The specific immediate goal is to revise our traditional production accounting methods, which capture and apply to products the costs that occur in production but fail to capture any costs arising after the finished product leaves the shop floor. In this way these accounting methods disassociate the costs of waste treatment, reprocessing, and disposal (as well as regulatory costs, disposal site remediation, and contingent liabilities) from the products that produced them. We must generate feasible methods for (1) corporate accounting system capture of the costs of manufacturing wastes and effluents, and (2) the application of such costs to the individual products giving rise to them. The methods should be both specific enough to provide a basis for management decision making and sufficiently general to be applicable across a broad range of industries and national accounting systems.
In recent years, the legal, regulatory, and accounting domains have undergone significant changes that greatly enhance the likelihood that these objectives can be achieved. Indeed, certain of the changes make such change essential to the continued viability of many firms.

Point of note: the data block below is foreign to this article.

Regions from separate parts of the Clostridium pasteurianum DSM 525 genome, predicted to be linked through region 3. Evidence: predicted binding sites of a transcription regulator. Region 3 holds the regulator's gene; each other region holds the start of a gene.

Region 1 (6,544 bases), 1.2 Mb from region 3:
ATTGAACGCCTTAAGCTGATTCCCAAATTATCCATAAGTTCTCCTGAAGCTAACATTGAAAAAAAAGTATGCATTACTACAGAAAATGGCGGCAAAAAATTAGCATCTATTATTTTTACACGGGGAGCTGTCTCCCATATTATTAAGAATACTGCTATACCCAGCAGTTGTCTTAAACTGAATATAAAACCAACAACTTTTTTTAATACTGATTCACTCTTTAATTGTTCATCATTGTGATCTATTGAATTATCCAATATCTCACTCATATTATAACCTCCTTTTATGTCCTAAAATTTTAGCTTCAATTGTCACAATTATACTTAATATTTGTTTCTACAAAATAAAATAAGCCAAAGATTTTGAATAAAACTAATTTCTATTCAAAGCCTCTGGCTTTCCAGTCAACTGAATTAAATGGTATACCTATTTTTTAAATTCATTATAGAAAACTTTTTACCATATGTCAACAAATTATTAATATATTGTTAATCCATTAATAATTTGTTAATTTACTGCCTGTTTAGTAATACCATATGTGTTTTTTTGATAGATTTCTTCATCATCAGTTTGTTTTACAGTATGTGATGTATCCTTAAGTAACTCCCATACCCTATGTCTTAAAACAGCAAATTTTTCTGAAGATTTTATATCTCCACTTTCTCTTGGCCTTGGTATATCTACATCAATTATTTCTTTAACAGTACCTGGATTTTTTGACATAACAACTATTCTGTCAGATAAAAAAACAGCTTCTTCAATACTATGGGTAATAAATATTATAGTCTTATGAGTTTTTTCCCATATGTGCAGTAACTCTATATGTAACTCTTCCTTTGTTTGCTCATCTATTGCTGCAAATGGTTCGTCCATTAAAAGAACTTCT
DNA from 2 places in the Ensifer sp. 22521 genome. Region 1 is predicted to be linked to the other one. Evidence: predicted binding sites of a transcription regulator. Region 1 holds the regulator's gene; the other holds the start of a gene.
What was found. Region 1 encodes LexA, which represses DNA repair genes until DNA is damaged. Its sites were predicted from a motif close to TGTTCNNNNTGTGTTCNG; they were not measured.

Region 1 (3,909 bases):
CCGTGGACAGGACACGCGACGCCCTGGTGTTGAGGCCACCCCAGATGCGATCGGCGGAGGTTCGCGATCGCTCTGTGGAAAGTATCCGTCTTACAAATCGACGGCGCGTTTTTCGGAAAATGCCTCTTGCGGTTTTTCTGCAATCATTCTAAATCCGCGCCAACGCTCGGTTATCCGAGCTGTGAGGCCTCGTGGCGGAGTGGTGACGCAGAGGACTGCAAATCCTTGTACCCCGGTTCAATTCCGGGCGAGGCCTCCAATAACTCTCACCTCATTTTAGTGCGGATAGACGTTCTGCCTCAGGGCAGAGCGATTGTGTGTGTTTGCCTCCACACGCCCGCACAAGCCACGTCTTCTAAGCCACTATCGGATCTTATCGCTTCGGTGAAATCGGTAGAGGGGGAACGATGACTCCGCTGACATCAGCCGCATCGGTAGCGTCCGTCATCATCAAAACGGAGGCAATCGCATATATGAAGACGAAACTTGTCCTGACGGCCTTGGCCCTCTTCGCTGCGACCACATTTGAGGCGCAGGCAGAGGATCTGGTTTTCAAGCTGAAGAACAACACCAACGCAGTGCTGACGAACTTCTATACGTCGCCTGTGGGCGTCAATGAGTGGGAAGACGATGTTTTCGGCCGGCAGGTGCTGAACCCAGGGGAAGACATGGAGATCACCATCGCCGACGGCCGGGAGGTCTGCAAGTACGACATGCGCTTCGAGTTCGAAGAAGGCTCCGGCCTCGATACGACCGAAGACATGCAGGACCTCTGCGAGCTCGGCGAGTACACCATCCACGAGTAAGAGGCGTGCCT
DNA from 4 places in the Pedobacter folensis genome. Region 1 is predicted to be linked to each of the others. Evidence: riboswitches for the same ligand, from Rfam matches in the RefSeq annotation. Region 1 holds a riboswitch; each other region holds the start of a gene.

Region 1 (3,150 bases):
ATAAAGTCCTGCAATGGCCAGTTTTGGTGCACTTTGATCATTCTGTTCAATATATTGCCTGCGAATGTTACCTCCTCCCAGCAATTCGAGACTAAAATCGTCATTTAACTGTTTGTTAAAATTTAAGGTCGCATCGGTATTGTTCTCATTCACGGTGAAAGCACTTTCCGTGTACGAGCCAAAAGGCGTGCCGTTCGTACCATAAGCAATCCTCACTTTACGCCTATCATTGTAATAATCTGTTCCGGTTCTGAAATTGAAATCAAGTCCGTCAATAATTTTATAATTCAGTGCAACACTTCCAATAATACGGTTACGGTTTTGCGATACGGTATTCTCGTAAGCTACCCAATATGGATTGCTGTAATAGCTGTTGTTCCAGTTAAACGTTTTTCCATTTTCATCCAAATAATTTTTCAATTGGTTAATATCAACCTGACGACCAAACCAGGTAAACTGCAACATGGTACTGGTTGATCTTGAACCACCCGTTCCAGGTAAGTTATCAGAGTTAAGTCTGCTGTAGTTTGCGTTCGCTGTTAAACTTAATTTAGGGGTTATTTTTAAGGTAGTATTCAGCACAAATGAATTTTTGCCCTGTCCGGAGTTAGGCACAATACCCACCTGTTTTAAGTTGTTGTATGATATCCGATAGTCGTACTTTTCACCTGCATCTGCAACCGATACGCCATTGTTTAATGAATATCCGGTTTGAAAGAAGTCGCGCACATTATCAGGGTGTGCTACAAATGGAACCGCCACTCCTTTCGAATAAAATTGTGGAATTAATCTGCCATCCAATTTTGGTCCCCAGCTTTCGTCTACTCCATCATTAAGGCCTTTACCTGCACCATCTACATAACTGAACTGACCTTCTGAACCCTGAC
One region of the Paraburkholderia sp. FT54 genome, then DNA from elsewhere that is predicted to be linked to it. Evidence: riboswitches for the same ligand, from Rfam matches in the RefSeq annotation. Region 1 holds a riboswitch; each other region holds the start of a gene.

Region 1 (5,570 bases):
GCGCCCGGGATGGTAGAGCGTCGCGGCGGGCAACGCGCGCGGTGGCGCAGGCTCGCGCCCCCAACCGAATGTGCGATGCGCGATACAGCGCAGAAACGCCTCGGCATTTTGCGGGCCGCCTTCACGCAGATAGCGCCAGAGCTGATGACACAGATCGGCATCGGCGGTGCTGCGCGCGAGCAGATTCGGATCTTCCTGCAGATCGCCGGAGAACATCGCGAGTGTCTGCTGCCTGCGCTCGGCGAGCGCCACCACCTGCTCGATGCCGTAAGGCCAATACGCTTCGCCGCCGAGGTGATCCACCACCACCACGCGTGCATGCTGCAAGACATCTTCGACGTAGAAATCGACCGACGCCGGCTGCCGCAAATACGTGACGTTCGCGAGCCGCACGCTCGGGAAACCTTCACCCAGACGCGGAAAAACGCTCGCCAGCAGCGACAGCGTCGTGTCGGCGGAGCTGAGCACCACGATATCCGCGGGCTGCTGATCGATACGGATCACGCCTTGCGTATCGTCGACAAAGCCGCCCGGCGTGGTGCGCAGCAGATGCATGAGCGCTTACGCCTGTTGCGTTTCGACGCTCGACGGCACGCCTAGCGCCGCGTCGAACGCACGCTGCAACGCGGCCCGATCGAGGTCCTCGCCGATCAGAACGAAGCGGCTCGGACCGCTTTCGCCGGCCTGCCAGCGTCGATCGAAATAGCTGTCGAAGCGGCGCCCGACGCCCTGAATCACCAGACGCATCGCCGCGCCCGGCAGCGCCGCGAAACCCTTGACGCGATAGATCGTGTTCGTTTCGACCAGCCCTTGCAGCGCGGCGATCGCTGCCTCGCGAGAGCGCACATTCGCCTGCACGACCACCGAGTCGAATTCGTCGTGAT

Application of these methods will require short-term adjustments in cost information gathering and allocation and in corporate decision making based on cost reports. However, the long-run payoffs to firms operating in the increasingly competitive global markets are higher profitability as a result of selecting the most cost-efficient products and production methods, and much lower firm risk from potential product and environmental liability. The techniques being developed
will be applicable across all product costing problems, not just those associated with environmental waste.
THE INCENTIVE CLIMATE FOR ENVIRONMENTAL ACCOUNTING
Accounting may be defined as a ''reconstruction" of a firm, a financial model. That is, accounting provides an image of the firm reflected from a financial mirror. In a traditional financial accounting system, only those economic events that can ultimately be defined in financial terms will be captured by the system. The information may be timely, in which case it may be highly valuable, or dated and stale, which may render the information useless. The level of aggregation at which the information is reported to decision makers is also crucial. Details are lost as information is collected into pools. As only a limited subset of all economic data available for a firm is collected, the resulting aggregated information is likely to be incomplete or flawed, depending on which economic decisions need to be made and the information necessary in a given case to support the decision.